Black Sunday is Tola Abraham’s well-written debut that follows twin sisters Bibike and Ariyike and their younger brothers, Peter and Andrew. The sociopolitical upheaval in Nigeria is a minimal backdrop to the plot as changes in the country is a catalyst for their mother losing her comfortable job in a government parastatal. Their father is largely unemployed but it matters little as their mother’s job is good enough to ensure that they all live a decent enough middle class life. Their dad is more available for school runs and other home-bound responsibilities. Their entire family life is turned upside down when their mother is sacked. This sack is the beginning of the pain, abuse, abandonment and poverty that envelopes the whole book.
The first thing that struck me about Black Sunday is how excellent Tola Abraham’s prose is. For a debut novel, the writing is accomplished. Also, she creates a very realistic portrait of family experiences in Lagos, Nigeria – both for the middle-class life that the twins and their family lived before their mother lost her job and the life of poverty that they fell into thereafter. It takes a special skill to write about poverty for a story set in a developing country without turning it into poverty porn. Tola Abraham has that skill.
The thing about poverty is that it stripes you of options. The thing about economic and political decisions by politicians is that it has real-life consequences. Our politicians seem oblivious of this fact. The solitary political decision that led to Bibike’s mother losing her job is what pushed her family into poverty, destroyed their family bond and striped all members of the family of options to the deplorable point where being abuse became enticing. A lack of options makes some victims become vulnerable to abuse. There is a lot of sex in Black Sunday but sadly most of it is non-consensual. Power dynamics distort even the few that seem consensual. Females are all on the receiving end of this abuse of power. The younger brothers, Peter and Andrew, are distant beneficiaries of the abuse as it provides a means for their sisters to take care of them. However, one is left to wonder what the plight of the boys would have been if they had no elder sisters whose desirability were being exploited. it is a bleak prospect all round.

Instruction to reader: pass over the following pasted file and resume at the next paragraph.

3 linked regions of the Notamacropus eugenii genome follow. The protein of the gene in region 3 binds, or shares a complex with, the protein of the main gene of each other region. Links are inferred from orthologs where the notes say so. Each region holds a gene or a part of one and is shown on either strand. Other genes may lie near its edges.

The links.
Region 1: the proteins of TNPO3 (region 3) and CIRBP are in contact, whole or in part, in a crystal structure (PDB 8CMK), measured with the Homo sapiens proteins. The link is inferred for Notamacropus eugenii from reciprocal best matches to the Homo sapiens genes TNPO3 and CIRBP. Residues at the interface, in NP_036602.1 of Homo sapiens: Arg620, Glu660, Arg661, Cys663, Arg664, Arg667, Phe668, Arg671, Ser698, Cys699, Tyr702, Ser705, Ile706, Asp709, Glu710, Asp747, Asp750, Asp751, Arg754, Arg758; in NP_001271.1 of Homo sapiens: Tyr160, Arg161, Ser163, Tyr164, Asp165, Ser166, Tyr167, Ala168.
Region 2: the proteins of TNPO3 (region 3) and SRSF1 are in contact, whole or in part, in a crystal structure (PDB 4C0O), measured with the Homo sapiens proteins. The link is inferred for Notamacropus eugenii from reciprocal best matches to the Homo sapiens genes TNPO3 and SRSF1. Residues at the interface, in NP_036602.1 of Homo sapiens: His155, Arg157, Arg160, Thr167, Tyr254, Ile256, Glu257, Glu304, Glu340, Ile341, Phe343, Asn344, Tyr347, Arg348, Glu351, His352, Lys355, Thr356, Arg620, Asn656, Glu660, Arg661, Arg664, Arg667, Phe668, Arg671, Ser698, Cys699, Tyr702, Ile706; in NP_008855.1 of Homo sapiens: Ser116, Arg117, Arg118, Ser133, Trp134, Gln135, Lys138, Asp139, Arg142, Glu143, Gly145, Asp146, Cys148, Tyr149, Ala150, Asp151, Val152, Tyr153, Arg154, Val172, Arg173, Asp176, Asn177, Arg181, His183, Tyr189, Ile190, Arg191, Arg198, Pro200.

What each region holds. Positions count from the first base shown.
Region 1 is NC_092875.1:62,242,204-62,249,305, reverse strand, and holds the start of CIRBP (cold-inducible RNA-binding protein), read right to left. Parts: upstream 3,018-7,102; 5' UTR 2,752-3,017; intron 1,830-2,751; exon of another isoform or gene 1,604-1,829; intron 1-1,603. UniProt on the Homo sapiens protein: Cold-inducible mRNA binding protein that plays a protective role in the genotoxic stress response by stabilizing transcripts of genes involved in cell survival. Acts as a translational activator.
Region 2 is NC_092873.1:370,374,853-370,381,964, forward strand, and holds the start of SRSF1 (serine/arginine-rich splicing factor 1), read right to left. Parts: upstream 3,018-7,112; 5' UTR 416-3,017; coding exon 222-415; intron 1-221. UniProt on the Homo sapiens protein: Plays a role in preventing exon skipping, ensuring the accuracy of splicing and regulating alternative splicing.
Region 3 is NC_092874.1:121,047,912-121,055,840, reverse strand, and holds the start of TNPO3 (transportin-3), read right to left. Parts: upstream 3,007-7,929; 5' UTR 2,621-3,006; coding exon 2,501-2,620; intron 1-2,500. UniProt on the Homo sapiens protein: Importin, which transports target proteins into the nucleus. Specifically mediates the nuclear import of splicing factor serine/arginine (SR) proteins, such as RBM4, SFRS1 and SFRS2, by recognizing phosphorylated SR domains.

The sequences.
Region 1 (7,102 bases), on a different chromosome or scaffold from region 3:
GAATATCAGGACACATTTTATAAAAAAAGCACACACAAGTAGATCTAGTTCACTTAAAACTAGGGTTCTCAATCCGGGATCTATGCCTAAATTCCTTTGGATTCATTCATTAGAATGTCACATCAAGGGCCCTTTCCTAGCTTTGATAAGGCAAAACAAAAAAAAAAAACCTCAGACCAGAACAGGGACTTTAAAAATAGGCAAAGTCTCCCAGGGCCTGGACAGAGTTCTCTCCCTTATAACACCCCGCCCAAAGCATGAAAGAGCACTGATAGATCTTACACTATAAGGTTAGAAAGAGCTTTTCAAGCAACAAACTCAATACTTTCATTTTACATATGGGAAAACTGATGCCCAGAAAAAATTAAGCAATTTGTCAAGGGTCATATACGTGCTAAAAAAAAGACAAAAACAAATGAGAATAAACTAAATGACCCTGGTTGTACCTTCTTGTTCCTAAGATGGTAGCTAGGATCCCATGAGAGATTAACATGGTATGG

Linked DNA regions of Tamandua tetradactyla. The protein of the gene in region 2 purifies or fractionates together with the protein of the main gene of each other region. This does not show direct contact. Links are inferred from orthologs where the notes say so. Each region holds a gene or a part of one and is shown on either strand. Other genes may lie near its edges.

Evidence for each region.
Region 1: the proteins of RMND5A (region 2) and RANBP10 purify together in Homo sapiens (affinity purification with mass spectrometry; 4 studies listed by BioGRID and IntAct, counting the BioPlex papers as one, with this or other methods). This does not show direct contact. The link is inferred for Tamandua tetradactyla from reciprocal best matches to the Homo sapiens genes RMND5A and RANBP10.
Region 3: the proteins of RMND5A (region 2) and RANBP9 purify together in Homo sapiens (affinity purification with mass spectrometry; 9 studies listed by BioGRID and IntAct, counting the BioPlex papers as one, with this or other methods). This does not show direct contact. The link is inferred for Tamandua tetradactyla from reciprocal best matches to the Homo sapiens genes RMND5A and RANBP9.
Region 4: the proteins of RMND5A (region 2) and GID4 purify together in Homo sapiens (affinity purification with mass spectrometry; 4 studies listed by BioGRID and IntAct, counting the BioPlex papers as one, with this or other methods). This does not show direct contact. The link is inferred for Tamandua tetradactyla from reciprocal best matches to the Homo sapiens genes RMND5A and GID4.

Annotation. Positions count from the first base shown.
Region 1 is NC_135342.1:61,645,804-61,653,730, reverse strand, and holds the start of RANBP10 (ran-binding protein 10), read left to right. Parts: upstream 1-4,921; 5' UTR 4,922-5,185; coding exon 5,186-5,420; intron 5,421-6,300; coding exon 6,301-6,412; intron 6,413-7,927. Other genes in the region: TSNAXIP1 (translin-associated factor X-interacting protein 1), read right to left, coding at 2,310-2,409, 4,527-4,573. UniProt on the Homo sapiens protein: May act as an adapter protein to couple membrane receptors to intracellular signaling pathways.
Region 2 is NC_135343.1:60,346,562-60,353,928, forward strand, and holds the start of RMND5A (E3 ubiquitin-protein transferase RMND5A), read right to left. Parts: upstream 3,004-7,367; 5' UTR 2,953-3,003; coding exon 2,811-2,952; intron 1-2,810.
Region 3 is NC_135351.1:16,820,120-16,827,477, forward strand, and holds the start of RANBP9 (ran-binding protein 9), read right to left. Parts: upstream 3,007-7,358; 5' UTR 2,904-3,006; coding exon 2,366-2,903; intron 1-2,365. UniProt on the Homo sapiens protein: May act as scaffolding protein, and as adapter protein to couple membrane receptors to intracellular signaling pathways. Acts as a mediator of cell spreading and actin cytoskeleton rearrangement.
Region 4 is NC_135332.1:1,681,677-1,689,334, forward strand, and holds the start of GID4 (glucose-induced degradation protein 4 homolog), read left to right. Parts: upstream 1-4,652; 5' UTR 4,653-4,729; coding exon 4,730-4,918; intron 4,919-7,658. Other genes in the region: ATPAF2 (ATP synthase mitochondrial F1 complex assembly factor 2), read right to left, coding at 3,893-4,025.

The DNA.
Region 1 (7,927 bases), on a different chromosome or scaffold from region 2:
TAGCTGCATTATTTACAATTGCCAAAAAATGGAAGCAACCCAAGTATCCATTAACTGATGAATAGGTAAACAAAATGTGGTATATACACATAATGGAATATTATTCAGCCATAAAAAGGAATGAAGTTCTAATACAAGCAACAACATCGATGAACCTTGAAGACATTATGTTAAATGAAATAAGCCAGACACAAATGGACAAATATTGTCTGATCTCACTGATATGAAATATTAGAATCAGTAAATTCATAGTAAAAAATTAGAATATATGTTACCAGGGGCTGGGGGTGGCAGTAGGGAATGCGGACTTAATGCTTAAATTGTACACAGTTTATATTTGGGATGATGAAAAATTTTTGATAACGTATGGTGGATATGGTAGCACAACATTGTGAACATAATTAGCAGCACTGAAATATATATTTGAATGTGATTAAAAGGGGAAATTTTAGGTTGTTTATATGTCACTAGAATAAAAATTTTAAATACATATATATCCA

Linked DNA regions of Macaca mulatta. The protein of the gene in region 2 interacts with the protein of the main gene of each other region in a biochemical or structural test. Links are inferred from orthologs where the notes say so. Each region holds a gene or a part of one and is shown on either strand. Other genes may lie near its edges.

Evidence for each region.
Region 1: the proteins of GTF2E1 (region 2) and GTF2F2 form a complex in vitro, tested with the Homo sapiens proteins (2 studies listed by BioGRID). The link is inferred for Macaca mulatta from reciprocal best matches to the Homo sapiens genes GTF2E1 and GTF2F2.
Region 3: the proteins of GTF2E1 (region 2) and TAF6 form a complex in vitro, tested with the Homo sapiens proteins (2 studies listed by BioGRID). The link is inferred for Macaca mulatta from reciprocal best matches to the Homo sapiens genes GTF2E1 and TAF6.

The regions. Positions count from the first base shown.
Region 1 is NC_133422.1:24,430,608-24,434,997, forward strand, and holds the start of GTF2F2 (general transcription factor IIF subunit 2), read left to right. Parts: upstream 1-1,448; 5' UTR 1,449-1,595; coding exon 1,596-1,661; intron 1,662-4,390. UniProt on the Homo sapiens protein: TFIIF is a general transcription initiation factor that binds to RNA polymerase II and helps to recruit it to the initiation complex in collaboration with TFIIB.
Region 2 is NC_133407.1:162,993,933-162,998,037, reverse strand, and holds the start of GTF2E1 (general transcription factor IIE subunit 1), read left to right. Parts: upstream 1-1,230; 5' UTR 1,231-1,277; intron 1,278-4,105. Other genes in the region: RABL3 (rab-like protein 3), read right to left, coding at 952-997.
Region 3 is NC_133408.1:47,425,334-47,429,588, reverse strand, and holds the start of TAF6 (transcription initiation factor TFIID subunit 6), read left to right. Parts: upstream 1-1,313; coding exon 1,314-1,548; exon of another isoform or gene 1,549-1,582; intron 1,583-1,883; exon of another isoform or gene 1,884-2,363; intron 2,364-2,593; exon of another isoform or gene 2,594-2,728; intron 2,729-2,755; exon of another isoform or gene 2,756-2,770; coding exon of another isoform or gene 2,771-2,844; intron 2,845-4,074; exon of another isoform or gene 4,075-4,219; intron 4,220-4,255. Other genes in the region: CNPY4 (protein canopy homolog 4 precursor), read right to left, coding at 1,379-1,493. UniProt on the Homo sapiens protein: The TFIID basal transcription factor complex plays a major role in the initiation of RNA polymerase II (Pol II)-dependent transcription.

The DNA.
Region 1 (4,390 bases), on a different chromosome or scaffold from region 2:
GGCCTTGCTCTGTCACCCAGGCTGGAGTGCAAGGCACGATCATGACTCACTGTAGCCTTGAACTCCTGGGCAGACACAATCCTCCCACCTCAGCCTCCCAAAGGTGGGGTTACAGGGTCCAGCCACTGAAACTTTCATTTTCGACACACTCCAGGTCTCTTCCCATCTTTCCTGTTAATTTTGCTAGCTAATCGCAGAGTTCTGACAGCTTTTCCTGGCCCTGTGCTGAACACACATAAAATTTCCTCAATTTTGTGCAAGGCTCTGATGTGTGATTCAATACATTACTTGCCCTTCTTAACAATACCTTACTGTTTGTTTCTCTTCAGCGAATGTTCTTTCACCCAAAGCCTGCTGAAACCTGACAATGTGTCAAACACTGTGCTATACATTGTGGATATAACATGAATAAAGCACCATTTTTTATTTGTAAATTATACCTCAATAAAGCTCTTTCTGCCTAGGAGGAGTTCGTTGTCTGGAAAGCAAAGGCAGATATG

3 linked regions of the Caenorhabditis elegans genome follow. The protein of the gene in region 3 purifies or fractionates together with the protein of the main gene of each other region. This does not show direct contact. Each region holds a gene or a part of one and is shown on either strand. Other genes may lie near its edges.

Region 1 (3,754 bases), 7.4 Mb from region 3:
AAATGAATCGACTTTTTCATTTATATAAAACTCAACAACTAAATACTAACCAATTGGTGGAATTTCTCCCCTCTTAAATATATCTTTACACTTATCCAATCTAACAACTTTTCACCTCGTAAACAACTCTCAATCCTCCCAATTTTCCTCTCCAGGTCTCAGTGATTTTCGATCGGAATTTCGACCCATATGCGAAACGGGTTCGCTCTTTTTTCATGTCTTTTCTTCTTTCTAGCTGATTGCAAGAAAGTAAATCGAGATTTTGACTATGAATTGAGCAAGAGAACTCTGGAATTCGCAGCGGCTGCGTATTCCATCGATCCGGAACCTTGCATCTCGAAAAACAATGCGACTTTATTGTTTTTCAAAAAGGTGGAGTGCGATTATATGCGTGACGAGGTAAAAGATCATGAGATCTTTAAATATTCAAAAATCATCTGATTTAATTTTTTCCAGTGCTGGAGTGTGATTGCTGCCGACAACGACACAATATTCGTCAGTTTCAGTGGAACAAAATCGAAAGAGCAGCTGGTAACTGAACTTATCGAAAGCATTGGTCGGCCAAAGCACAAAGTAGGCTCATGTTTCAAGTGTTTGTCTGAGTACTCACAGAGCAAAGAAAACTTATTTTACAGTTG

As if the abuse and poverty is not a bleak enough combo, abandonment makes it worse. The cruel reality of teenagers and pre-teens waking up one morning and finding themselves parentless is very traumatic. It is one thing for a father or mother to abandon their kids but for both parents to up and leave their children in the face of difficulties is something almost unimaginable. The scene where Peter seats in his grandma’s veranda looking far into the horizon until nightfall while anticipating the return of his runaway father is heartbreaking. Broken people are always vulnerable and nowhere is this more visible than in the exploitation of Arikiye by the hypocritical brand of pentecostalism displayed in the story.
Black Sunday has a lot of good going for it but lets itself down on some critical fronts. The book is written in a form where each of the four siblings is the protagonist in each chapter and tells their story in the first-person narrative. This is a bit problematic as it makes the book feel episodic and unwholesome as a novel. As you approach the closing chapters. you realise that a lot of mini-narratives had been nothing but distractions and the very introspective chapters of Peter and Andrew that held so much promise had been abandoned without closure. The ending seemed rushed and dull. In all, what started as a very explosive novel petered out in the end. Also, one is left wondering if the alternating POV of 4 characters was the best structure for the plot. Despite these misgivings, Black Sunday is sustained by the excellent writing of Tola Abraham – not just excellent prose but very keen observation of middle-class Lagos living and universal ills that resonate well. For these reasons, it is well recommended.